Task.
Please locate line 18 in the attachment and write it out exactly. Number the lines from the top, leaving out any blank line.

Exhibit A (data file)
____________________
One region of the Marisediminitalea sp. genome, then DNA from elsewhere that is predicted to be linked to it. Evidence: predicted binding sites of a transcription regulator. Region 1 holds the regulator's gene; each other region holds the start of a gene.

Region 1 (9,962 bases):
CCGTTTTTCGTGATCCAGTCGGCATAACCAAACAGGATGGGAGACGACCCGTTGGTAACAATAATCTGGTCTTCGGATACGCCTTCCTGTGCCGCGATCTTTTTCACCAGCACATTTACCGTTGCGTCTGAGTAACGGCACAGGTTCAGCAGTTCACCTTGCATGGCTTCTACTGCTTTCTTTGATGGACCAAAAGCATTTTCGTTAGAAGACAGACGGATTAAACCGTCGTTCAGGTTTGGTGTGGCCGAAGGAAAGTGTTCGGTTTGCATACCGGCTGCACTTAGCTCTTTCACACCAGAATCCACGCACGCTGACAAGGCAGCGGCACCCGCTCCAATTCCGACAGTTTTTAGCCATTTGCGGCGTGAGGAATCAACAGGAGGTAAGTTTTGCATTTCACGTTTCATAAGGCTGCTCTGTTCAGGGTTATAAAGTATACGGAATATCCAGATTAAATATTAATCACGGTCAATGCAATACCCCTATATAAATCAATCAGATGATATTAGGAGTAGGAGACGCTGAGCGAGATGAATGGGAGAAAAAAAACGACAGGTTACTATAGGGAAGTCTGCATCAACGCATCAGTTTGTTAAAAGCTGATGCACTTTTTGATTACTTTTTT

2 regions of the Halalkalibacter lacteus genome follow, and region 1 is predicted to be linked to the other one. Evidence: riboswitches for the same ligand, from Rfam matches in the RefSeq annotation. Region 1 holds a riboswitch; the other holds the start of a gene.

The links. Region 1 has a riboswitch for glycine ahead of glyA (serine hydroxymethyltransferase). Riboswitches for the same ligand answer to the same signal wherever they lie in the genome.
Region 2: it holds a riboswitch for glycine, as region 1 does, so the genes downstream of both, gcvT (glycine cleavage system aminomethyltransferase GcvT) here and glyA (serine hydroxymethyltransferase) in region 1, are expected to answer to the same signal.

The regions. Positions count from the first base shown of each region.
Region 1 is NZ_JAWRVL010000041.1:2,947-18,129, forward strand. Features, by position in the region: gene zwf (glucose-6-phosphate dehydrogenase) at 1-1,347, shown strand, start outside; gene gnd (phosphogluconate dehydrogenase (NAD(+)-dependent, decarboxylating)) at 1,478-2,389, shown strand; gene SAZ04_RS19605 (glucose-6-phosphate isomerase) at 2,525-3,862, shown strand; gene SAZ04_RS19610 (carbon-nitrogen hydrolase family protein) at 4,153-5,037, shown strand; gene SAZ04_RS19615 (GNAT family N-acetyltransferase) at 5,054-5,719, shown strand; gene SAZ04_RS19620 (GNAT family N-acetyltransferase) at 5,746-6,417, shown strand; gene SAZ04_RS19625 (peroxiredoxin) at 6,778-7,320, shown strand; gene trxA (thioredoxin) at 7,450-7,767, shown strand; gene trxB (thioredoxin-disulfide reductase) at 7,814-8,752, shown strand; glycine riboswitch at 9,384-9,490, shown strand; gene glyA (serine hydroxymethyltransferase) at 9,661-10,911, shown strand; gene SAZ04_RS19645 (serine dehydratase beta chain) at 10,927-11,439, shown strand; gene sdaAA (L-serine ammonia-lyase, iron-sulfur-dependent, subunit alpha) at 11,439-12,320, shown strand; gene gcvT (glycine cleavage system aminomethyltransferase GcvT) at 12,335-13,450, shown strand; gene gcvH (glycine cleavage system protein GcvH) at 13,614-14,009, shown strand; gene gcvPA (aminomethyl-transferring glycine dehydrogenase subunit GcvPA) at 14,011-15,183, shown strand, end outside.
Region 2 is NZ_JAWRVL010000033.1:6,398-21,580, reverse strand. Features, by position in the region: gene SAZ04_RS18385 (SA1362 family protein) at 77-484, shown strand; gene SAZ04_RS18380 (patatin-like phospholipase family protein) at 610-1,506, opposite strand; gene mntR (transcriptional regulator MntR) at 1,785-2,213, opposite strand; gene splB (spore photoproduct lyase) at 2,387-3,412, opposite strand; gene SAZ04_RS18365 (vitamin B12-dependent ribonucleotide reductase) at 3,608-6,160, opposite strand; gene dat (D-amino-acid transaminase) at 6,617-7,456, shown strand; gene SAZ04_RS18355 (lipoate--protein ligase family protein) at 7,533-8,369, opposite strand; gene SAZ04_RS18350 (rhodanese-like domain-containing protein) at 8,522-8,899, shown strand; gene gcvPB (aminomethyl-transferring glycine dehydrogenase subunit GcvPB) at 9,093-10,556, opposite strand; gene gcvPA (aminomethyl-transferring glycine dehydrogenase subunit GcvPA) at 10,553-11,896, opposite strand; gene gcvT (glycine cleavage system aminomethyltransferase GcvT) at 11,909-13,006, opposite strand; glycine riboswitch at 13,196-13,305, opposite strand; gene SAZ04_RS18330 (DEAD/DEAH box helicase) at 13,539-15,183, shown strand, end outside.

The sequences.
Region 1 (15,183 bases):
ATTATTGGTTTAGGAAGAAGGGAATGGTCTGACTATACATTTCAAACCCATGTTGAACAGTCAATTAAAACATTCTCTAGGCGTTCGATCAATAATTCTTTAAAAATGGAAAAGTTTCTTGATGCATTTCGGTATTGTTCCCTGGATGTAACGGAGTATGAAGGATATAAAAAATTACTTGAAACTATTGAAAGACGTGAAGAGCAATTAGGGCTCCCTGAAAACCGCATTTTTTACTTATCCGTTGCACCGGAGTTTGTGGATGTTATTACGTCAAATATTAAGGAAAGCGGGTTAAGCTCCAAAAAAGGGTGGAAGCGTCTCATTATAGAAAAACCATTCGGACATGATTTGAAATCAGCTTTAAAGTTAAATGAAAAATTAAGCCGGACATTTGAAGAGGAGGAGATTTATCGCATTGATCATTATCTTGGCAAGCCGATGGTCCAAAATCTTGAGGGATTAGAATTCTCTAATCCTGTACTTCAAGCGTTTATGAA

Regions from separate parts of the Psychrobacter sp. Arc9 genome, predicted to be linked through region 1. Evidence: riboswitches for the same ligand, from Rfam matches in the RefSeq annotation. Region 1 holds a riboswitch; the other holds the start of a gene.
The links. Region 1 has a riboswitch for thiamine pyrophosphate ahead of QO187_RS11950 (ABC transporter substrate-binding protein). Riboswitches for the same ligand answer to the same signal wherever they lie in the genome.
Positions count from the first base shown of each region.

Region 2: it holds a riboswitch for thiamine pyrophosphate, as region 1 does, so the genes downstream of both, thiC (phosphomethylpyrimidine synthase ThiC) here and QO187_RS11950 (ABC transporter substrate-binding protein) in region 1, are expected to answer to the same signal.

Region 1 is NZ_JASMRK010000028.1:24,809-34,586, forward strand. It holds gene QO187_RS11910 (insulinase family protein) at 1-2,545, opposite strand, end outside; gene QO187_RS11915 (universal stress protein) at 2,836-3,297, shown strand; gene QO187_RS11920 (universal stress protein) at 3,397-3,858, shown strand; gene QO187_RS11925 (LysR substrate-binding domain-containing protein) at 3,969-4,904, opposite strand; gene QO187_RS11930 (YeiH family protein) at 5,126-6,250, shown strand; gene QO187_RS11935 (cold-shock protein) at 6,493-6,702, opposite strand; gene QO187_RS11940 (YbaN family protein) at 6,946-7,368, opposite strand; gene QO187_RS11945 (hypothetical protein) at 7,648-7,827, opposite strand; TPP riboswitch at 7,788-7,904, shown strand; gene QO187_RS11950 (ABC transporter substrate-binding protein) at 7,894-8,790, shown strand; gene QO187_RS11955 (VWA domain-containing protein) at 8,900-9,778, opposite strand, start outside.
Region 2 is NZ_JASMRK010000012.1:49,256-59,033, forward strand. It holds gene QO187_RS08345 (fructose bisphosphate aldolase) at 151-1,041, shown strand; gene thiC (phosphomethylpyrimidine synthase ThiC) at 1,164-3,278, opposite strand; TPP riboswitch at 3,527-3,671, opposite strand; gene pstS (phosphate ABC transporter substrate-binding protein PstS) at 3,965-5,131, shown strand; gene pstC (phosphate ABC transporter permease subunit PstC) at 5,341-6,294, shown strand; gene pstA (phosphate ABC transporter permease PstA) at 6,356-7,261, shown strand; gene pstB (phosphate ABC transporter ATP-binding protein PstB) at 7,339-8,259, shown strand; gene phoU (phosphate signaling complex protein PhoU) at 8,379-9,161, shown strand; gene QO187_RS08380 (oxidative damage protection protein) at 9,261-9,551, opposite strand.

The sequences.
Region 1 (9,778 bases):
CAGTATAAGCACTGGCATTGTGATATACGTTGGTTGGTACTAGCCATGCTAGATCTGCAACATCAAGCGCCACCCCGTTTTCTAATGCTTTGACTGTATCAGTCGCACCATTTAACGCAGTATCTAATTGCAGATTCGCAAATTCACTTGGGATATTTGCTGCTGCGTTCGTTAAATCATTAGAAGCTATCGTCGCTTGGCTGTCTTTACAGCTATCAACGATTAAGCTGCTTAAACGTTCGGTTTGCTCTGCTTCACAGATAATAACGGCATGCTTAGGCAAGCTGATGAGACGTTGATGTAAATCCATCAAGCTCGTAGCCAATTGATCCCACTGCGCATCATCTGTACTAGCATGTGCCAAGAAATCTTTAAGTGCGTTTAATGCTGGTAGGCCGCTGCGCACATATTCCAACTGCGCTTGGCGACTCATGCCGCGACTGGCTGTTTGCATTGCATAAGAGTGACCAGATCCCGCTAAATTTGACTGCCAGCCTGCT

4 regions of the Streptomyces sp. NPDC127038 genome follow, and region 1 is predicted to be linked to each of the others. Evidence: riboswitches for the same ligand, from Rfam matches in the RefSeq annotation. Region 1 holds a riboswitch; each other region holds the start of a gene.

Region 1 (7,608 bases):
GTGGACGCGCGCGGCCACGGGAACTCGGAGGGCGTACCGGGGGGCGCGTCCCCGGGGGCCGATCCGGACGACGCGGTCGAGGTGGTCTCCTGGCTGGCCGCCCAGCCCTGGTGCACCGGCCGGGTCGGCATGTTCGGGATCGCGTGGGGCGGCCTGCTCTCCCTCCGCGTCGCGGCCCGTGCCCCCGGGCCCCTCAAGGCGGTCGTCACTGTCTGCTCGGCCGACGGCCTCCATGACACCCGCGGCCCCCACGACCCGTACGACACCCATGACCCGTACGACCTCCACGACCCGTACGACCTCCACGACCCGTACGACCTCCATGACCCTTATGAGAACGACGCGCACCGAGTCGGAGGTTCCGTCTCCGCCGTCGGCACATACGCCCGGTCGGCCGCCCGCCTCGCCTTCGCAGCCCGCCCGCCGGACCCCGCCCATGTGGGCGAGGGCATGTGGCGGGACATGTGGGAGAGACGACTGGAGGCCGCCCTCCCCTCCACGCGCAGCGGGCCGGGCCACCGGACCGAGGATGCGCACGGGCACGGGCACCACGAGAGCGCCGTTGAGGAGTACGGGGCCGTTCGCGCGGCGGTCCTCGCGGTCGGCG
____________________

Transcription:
Region 2 is NZ_JASMRK010000012.1:49,256-59,033, forward strand. It holds gene QO187_RS08345 (fructose bisphosphate aldolase) at 151-1,041, shown strand; gene thiC (phosphomethylpyrimidine synthase ThiC) at 1,164-3,278, opposite strand; TPP riboswitch at 3,527-3,671, opposite strand; gene pstS (phosphate ABC transporter substrate-binding protein PstS) at 3,965-5,131, shown strand; gene pstC (phosphate ABC transporter permease subunit PstC) at 5,341-6,294, shown strand; gene pstA (phosphate ABC transporter permease PstA) at 6,356-7,261, shown strand; gene pstB (phosphate ABC transporter ATP-binding protein PstB) at 7,339-8,259, shown strand; gene phoU (phosphate signaling complex protein PhoU) at 8,379-9,161, shown strand; gene QO187_RS08380 (oxidative damage protection protein) at 9,261-9,551, opposite strand.